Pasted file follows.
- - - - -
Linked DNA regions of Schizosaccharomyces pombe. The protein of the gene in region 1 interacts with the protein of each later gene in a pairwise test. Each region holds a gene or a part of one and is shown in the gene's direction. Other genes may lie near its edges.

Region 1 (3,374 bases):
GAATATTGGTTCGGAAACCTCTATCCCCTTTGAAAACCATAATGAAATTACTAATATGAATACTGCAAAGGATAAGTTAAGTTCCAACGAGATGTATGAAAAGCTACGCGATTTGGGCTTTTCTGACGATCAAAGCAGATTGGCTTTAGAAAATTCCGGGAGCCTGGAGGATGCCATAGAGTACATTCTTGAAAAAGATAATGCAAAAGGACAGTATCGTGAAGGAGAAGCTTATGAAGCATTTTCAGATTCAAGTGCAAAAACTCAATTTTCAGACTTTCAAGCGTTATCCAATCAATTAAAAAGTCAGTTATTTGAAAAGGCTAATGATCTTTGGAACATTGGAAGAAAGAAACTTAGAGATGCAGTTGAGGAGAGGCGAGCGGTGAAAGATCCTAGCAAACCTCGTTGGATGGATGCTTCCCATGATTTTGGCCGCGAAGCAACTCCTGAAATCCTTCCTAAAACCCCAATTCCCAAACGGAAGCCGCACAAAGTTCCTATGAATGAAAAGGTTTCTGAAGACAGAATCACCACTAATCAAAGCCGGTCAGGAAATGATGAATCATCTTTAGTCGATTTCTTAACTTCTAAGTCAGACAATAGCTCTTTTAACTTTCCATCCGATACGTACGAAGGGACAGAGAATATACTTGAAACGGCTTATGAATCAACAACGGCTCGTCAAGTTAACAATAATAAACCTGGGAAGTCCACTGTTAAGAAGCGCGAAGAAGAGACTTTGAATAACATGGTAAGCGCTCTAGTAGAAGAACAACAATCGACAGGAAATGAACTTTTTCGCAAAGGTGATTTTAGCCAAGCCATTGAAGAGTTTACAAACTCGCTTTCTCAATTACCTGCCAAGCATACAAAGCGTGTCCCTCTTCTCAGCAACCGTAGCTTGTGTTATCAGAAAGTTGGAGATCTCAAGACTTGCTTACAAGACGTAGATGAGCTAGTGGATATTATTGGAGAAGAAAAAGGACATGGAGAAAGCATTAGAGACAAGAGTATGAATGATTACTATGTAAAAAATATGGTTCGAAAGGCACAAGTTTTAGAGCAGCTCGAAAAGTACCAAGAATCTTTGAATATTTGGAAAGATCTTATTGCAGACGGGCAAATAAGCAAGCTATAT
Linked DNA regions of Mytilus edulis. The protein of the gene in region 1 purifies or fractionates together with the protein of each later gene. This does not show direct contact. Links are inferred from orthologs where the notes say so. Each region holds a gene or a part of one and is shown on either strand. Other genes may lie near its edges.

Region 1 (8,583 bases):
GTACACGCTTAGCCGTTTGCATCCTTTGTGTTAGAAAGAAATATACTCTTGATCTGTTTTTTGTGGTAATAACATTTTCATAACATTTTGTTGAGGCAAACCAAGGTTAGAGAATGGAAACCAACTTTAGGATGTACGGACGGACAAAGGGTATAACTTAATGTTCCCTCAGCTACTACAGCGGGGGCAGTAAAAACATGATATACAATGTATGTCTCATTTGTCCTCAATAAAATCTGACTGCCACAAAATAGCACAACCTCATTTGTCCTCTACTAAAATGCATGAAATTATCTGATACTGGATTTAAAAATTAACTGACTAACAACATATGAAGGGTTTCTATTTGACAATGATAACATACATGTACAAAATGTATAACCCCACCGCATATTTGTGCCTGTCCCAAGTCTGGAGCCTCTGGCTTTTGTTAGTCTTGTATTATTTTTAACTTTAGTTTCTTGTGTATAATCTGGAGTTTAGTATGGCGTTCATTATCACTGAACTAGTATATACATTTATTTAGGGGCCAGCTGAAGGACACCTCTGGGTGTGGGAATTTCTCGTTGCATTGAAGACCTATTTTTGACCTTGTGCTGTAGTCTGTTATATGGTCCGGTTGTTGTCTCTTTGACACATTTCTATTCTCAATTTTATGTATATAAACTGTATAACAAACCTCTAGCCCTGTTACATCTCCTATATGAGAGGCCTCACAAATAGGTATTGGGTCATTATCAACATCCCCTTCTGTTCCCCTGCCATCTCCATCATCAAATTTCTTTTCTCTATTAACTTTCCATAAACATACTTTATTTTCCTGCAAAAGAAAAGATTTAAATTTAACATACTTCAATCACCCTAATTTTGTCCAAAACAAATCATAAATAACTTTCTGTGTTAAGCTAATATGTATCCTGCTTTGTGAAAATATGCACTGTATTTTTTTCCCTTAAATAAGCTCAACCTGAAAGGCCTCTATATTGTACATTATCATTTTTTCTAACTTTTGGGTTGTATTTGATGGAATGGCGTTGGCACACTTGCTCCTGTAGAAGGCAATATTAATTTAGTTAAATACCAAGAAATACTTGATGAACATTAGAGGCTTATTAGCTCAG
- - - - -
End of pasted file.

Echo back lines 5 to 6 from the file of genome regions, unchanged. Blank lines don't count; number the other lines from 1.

Region 1 (8,583 bases):
GTACACGCTTAGCCGTTTGCATCCTTTGTGTTAGAAAGAAATATACTCTTGATCTGTTTTTTGTGGTAATAACATTTTCATAACATTTTGTTGAGGCAAACCAAGGTTAGAGAATGGAAACCAACTTTAGGATGTACGGACGGACAAAGGGTATAACTTAATGTTCCCTCAGCTACTACAGCGGGGGCAGTAAAAACATGATATACAATGTATGTCTCATTTGTCCTCAATAAAATCTGACTGCCACAAAATAGCACAACCTCATTTGTCCTCTACTAAAATGCATGAAATTATCTGATACTGGATTTAAAAATTAACTGACTAACAACATATGAAGGGTTTCTATTTGACAATGATAACATACATGTACAAAATGTATAACCCCACCGCATATTTGTGCCTGTCCCAAGTCTGGAGCCTCTGGCTTTTGTTAGTCTTGTATTATTTTTAACTTTAGTTTCTTGTGTATAATCTGGAGTTTAGTATGGCGTTCATTATCACTGAACTAGTATATACATTTATTTAGGGGCCAGCTGAAGGACACCTCTGGGTGTGGGAATTTCTCGTTGCATTGAAGACCTATTTTTGACCTTGTGCTGTAGTCTGTTATATGGTCCGGTTGTTGTCTCTTTGACACATTTCTATTCTCAATTTTATGTATATAAACTGTATAACAAACCTCTAGCCCTGTTACATCTCCTATATGAGAGGCCTCACAAATAGGTATTGGGTCATTATCAACATCCCCTTCTGTTCCCCTGCCATCTCCATCATCAAATTTCTTTTCTCTATTAACTTTCCATAAACATACTTTATTTTCCTGCAAAAGAAAAGATTTAAATTTAACATACTTCAATCACCCTAATTTTGTCCAAAACAAATCATAAATAACTTTCTGTGTTAAGCTAATATGTATCCTGCTTTGTGAAAATATGCACTGTATTTTTTTCCCTTAAATAAGCTCAACCTGAAAGGCCTCTATATTGTACATTATCATTTTTTCTAACTTTTGGGTTGTATTTGATGGAATGGCGTTGGCACACTTGCTCCTGTAGAAGGCAATATTAATTTAGTTAAATACCAAGAAATACTTGATGAACATTAGAGGCTTATTAGCTCAG